It is awesome to share these news that Gov. Abbott's cherished HB 1 voucher bill just failed in Texas' fourth special-called legislative session, demonstrating that this is less about party than it is about the quality of this policy for our state. In total, vouchers have been defeated in a total of 5 Texas legislative sessions this year—once, in the regular, and four times across four special legislative sessions.
Here is today's vote breakdown on the Rep. John Raney (R-College Station) amendment that killed vouchers:
Total Nays 63 = 42.2% of the House
Total Yeas 84 = 56.3% of the House
D’s - 63 of 64 = 98.4% (Munoz absent)
R’s - 63 of 84 R’s = 75% (Phelan non-vote & Slaton vacant seat)
21 R’s + 63 D’s = 84 TOTAL votes defeats vouchers
Even now, Gov. Abbott is demonstrating no apparent limit. A Facebook colleague of mine, Carmen Guzman, reminded me recently of an important statement in a recent Texas Tribune piece titled, Texas' part-time Legislature has been at it all year. Now they're heading into a rare fourth special session as follows:
"Special sessions also are not without a cost to taxpayers. A full 30-day session amounts to about $1.2 million in per diem payments to lawmakers, which are meant to cover their expenses in Austin. Per diems are currently set at $221 a day — a payment that is in addition to their base salary of $7,200 a year."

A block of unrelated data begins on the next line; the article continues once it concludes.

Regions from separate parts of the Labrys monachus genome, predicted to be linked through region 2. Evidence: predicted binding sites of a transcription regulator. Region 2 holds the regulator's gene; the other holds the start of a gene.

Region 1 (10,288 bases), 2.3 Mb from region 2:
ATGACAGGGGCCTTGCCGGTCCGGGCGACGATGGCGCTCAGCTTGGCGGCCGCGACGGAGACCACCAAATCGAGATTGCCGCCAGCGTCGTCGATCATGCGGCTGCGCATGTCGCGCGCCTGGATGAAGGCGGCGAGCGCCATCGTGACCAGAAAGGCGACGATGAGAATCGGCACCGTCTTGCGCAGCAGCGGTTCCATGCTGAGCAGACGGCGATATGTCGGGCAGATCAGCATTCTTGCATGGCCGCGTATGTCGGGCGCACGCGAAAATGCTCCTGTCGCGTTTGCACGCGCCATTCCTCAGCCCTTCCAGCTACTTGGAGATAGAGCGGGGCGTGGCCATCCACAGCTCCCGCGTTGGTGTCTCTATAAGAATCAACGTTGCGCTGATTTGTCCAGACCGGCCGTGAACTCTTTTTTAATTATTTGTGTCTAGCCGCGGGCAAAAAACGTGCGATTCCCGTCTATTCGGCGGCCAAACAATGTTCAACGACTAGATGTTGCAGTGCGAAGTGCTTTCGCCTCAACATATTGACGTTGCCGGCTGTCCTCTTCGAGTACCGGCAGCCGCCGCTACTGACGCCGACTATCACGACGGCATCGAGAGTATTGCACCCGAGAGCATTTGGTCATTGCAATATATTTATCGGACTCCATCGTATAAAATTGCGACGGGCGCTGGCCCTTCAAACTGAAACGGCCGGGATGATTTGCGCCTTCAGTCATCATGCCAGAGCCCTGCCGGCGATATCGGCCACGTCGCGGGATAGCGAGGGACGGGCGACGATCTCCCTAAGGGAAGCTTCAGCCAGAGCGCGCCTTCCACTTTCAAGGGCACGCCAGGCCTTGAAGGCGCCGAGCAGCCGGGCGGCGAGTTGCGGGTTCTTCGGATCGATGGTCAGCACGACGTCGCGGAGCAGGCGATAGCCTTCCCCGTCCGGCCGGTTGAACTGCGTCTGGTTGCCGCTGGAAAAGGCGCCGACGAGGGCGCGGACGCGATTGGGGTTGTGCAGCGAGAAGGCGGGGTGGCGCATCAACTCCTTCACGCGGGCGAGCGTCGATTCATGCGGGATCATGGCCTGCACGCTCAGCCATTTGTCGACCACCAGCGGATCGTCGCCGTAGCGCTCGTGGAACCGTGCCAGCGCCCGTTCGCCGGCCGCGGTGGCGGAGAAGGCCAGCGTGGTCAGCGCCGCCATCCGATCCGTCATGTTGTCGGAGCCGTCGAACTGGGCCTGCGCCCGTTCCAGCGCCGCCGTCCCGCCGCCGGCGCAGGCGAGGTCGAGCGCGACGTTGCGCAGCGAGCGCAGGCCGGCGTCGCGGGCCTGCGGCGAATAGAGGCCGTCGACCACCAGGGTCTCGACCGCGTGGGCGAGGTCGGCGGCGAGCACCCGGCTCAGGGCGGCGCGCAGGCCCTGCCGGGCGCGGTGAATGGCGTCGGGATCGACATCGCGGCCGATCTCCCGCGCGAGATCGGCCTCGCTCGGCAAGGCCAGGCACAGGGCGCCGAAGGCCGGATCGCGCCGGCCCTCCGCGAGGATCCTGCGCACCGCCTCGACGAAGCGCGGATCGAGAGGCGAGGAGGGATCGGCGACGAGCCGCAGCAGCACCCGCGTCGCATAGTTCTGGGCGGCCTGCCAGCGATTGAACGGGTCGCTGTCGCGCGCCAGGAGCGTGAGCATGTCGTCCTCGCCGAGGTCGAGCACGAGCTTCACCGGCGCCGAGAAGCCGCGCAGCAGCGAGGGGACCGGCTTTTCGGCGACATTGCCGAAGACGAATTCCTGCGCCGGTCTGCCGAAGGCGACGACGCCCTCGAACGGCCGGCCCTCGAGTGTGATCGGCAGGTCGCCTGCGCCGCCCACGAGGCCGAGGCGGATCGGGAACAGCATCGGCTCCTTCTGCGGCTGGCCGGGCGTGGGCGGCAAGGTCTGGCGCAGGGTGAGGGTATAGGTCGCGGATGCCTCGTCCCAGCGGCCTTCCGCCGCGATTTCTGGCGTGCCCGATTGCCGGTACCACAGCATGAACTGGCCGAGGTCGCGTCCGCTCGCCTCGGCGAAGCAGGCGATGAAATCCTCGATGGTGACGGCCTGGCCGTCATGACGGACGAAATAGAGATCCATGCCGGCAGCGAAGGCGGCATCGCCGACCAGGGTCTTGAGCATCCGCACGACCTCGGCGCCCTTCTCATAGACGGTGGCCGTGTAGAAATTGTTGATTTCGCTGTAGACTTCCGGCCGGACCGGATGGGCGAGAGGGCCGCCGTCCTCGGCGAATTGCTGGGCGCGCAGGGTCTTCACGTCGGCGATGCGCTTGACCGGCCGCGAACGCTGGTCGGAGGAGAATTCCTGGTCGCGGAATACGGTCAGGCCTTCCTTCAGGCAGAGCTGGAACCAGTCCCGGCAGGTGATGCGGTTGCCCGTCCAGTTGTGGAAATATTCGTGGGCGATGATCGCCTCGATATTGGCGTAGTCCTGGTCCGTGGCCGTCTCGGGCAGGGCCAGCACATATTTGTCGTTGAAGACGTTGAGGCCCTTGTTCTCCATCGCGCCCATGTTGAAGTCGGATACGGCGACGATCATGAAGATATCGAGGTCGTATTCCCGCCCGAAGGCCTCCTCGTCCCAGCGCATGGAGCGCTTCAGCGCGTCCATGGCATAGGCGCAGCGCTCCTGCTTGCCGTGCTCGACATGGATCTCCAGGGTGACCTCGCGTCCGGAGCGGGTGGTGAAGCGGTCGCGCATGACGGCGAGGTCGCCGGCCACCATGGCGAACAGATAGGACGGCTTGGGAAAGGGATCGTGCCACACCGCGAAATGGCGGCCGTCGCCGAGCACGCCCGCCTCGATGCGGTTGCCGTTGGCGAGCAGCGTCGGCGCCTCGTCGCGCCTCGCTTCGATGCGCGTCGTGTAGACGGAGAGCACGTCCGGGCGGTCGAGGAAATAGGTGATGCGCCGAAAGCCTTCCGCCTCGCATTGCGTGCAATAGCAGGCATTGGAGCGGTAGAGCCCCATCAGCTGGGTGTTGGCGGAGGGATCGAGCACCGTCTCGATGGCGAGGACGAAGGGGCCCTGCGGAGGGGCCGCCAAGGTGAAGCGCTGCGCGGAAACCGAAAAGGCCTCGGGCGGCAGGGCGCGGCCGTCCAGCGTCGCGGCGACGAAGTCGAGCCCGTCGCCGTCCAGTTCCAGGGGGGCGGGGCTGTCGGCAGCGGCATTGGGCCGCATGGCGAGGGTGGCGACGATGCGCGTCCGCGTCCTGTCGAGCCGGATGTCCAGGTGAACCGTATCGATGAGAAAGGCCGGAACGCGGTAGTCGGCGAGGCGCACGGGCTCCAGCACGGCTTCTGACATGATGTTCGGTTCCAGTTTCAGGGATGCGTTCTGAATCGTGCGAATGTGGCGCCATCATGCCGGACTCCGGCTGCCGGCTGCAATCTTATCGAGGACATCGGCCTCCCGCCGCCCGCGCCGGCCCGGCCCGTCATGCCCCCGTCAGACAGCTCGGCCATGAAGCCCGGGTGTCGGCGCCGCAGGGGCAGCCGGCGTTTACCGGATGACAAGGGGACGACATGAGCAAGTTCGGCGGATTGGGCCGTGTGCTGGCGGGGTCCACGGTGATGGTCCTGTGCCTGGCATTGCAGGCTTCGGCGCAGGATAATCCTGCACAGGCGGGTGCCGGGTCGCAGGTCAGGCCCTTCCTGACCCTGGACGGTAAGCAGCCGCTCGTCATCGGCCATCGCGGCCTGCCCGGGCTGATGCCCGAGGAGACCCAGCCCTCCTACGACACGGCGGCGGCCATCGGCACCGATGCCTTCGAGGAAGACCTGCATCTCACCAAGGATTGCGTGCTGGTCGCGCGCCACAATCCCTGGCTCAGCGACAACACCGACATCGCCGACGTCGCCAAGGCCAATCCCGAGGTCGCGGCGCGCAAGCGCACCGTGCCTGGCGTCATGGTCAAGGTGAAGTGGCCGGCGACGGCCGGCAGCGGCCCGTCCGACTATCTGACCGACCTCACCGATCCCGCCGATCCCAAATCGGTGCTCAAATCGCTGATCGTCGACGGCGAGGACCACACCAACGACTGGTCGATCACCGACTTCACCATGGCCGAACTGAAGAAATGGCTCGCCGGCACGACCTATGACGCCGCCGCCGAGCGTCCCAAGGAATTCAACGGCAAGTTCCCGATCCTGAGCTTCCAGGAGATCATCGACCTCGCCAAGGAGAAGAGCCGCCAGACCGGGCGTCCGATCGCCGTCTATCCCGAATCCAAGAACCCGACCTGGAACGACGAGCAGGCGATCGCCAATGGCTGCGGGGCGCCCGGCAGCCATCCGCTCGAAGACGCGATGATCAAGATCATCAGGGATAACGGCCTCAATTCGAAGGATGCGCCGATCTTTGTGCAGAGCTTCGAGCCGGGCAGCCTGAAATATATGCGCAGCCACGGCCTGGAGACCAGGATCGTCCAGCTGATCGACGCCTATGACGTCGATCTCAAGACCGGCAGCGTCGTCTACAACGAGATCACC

What a waste of tax payer dollars to meet one man's agenda. As our legislature meets biennially, meaning every other year, it also presents a hardship for poorly-paid legislators who need to support their families, run their businesses, attend weddings and baptisms and so on so that they can sacrifice their time and efforts for the regular legislative sessions held on odd-numbered years. That is, the 89th regular session of the Texas State Legislature kicks off in January, 2025. The interim period is also helpful in preparing for the regular session.
In sum, Gov. Abbott has been a terrible steward of our precious, hard-earned tax dollars especially considering our continuing need for increasing teachers' salaries and a need for more resources for Texas public schools.
Hats off to Dr. Chloe Sikes and the impassioned members of the Texas Legislative Education Equity Coalition that consists of around 34 organizational members. Jaime Puente and Luis Figueroa with Every Texan also played decisive roles. With a coalition this large of which I am also a part, there are many individuals and organizations—too many to name—that merit mention.
For now a Thanksgiving holiday break. Fingers crossed that support for public education actually occurs in the not-so-distant future.
We also have to re-focus our efforts on the Governor's anti-Constitutional SB 4 that racially profiles individuals and criminalizes immigrants.
Our local schools remain the bedrock of our fragile democracy. It's way past time to give them the funding they need and deserve.
Note: The House and Senate stand in recess until next Tuesday, November 21 at 10am.
Happy holidays, everybody!